In your role as a certified food protection manager, have you ever had a staff member ask, “Does this smell ok to you?” or, “Do you know when this clam chowder was made?” and, “Can we still serve this?” This week, we’ll take a look at how CFPMs manage questionable product and to deal with situations that may increase the risk of sickening your customers.
CFPMs Manage Questionable Product By Assessing Reasons for Spoiling or Low Quality Product
Situations where you or your staff is unsure of the quality, freshness or servability of product should be dealt with in a manner that protects your guests. If product doesn’t smell right, don’t serve it. If you are unsure about the date a product was made, or if it might no longer be good, don’t serve it. Taking a chance on sickening a guest because of questionable product is never worth the risk. So how do we deal with these situations and prevent them from happening?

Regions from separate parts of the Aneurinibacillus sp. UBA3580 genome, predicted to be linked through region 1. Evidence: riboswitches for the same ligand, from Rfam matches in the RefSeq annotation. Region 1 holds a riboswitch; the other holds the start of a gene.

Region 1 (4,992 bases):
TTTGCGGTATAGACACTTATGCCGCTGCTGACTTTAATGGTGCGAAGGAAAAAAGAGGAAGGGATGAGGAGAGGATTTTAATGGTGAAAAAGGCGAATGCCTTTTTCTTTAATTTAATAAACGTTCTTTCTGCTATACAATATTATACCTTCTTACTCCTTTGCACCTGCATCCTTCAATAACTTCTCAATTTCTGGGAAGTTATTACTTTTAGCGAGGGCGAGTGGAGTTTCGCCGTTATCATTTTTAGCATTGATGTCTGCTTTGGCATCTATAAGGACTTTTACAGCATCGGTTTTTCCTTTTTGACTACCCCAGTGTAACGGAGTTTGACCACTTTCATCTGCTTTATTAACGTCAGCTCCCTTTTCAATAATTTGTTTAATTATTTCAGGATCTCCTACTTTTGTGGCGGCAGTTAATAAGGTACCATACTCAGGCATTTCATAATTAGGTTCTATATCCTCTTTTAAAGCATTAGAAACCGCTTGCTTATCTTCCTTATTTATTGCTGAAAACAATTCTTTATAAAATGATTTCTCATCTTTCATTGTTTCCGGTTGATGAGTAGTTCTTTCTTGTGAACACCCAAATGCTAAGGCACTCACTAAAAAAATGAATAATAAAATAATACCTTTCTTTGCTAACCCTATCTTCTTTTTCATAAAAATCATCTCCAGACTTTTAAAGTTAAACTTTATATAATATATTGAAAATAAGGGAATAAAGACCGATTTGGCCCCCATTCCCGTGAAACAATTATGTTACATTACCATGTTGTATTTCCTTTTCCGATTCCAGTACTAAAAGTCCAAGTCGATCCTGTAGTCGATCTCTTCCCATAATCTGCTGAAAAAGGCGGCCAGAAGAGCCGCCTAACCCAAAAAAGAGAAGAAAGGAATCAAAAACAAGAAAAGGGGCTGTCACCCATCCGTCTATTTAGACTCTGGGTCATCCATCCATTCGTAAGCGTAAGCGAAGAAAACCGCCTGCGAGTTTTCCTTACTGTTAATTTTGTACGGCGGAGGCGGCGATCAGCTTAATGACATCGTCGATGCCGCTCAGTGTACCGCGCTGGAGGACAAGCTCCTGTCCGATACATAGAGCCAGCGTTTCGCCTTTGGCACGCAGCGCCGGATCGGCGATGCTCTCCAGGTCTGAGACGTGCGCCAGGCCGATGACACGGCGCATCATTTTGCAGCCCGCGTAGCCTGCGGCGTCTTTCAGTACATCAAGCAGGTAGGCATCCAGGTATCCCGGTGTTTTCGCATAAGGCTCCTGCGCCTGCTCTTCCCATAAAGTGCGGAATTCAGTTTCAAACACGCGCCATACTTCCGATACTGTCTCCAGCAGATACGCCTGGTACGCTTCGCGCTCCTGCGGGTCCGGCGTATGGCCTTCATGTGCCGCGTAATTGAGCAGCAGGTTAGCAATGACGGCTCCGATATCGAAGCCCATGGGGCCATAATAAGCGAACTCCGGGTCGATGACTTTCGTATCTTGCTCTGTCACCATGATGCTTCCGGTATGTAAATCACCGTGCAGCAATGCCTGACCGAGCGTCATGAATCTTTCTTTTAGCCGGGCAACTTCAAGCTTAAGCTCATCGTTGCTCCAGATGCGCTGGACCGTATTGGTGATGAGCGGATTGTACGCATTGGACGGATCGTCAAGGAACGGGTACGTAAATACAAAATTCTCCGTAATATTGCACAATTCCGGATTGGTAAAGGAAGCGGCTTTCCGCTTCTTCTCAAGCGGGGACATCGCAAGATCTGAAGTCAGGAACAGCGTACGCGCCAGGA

If these instances are common in your facility, now is the time to take a look at how you deal with your inventory. There are a few questions that need to be asked:
- Am I dating my product and inventory?
- Am I making or ordering too much product?
- Is my refrigerated storage arranged in an orderly manner?
Dating perishable product allows certified food protection managers and their staff know exactly when the ingredients arrived from a supplier or when finished product was made. Taking the time to date your product paints a bigger picture of how long your product sits in storage. If you’re finding that your product is being stored for extended periods of time, consider lowering par levels when you place an order or making smaller batches of your product.
Successful CFPMs manage questionable product with organization. If you’re refrigerator is a mess, then product can get lost, soak up flavors of food that is cooling nearby or risk cross contamination. Disorderly cold storage is a bacterial dream world and a certified food protection manager’s nightmare.
If you do date your product, monitor par levels and have an orderly walk-in refrigerator but are still running into scenarios where freshness comes into question, the certified food protection manager should set up a system to monitor the temperature of your refrigeration units to ensure that food is being kept cold.
Do you have a system to keep your product the freshest it can be?